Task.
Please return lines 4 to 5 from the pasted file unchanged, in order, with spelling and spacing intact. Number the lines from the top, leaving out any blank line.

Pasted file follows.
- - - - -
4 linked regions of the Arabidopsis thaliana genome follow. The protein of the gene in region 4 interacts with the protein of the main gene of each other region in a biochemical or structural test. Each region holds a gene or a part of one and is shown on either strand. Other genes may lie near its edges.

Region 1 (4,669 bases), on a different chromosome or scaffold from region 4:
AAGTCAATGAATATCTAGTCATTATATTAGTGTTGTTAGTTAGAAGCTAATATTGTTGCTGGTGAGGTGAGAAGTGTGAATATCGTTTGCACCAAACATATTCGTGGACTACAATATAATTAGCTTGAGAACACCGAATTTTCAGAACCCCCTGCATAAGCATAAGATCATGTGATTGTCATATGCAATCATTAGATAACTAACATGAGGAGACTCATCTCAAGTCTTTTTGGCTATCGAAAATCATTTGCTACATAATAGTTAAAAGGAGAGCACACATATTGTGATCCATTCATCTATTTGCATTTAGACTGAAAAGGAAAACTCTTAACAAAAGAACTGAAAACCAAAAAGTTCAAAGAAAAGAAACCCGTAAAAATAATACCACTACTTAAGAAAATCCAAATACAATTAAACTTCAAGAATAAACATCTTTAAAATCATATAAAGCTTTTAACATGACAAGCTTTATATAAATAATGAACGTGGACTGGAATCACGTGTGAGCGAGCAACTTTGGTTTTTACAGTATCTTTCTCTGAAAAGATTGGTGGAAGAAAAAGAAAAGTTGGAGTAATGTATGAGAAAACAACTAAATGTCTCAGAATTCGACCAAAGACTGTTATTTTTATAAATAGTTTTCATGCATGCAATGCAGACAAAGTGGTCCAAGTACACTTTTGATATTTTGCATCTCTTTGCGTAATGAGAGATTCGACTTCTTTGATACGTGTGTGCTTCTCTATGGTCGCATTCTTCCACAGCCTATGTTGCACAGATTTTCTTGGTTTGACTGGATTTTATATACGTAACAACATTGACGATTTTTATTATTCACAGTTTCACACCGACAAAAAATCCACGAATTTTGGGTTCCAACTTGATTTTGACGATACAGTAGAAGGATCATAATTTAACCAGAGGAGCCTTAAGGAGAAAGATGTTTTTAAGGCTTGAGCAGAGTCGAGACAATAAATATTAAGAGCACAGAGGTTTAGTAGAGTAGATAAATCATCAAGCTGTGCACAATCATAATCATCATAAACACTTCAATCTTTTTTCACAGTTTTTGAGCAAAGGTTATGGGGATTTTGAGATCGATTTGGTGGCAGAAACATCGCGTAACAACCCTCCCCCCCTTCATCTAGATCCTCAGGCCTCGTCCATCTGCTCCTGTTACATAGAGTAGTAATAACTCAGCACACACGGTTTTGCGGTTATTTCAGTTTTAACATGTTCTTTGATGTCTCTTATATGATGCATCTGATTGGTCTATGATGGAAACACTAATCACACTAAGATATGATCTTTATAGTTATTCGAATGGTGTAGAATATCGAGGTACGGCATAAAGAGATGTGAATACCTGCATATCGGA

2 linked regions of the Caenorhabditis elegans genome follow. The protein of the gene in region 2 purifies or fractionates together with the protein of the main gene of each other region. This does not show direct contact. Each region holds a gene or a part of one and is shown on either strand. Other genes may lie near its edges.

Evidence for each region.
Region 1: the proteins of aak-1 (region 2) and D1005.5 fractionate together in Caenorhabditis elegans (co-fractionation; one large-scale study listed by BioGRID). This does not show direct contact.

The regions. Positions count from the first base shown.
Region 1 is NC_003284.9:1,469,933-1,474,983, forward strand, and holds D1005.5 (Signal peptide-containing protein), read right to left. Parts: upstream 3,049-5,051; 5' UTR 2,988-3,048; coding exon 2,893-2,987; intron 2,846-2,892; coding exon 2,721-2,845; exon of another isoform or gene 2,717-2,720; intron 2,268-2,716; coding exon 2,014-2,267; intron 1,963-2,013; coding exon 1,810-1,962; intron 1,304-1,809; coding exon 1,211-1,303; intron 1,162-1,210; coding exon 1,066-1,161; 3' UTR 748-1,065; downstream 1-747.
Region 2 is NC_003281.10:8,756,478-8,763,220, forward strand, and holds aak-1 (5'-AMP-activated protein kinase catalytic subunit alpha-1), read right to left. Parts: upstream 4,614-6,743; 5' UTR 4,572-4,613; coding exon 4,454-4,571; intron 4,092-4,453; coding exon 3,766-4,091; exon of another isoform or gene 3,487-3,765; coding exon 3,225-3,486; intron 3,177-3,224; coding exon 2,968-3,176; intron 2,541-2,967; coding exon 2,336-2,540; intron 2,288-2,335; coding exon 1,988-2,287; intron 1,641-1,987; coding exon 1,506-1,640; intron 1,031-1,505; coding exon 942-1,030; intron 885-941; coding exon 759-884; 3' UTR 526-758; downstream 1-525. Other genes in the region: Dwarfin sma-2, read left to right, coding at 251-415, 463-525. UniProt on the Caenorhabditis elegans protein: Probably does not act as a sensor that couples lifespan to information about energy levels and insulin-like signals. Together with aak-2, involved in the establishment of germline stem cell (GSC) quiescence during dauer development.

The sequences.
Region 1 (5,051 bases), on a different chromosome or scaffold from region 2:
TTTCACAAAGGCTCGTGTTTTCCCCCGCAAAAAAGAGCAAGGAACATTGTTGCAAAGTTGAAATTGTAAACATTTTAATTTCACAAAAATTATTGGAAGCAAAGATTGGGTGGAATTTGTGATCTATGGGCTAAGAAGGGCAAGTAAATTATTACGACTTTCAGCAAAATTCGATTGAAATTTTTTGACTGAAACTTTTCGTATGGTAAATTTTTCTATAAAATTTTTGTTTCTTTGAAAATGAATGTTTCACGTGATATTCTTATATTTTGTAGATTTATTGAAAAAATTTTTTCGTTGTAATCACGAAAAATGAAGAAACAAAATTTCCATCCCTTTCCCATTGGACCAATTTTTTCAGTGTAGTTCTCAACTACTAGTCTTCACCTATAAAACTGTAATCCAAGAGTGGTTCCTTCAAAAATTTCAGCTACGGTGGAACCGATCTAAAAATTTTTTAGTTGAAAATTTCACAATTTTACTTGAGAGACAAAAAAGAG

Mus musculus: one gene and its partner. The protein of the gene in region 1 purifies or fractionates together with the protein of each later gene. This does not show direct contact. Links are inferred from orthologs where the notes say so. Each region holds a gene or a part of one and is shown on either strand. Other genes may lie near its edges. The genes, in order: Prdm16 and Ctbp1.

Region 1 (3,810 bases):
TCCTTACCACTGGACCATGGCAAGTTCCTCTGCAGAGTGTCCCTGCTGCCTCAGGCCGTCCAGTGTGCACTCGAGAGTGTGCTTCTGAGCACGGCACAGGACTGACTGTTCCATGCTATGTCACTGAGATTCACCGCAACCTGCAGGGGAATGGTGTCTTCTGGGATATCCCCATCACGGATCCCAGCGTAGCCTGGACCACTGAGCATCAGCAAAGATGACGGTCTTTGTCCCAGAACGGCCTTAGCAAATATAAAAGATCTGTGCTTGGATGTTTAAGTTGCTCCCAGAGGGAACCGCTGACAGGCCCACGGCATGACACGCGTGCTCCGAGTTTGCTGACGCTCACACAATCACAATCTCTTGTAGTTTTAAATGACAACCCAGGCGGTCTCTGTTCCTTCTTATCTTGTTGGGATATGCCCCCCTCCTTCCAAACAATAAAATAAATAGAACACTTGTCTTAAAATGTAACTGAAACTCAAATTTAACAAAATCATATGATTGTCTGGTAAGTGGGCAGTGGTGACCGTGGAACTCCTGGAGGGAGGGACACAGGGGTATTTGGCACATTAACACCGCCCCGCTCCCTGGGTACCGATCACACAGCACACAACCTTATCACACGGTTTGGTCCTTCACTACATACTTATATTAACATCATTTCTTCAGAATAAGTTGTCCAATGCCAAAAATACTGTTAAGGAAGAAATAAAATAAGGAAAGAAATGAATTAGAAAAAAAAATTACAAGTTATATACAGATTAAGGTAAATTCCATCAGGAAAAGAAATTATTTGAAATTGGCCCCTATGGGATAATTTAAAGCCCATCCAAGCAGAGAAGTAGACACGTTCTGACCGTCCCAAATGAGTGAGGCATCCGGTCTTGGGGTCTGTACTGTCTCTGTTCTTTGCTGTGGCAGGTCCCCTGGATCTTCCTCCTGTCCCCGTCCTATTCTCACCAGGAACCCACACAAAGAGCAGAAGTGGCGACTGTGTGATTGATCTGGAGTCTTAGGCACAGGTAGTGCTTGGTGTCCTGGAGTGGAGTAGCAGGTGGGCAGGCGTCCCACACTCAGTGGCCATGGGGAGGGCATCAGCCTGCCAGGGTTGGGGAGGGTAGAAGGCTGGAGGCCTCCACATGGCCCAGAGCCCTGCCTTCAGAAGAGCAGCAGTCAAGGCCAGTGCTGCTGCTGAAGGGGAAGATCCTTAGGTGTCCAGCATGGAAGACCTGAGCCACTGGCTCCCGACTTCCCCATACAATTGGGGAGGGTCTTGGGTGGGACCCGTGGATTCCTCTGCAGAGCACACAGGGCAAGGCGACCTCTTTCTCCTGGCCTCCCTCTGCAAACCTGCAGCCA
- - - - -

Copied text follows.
2 linked regions of the Caenorhabditis elegans genome follow. The protein of the gene in region 2 purifies or fractionates together with the protein of the main gene of each other region. This does not show direct contact. Each region holds a gene or a part of one and is shown on either strand. Other genes may lie near its edges.

Evidence for each region.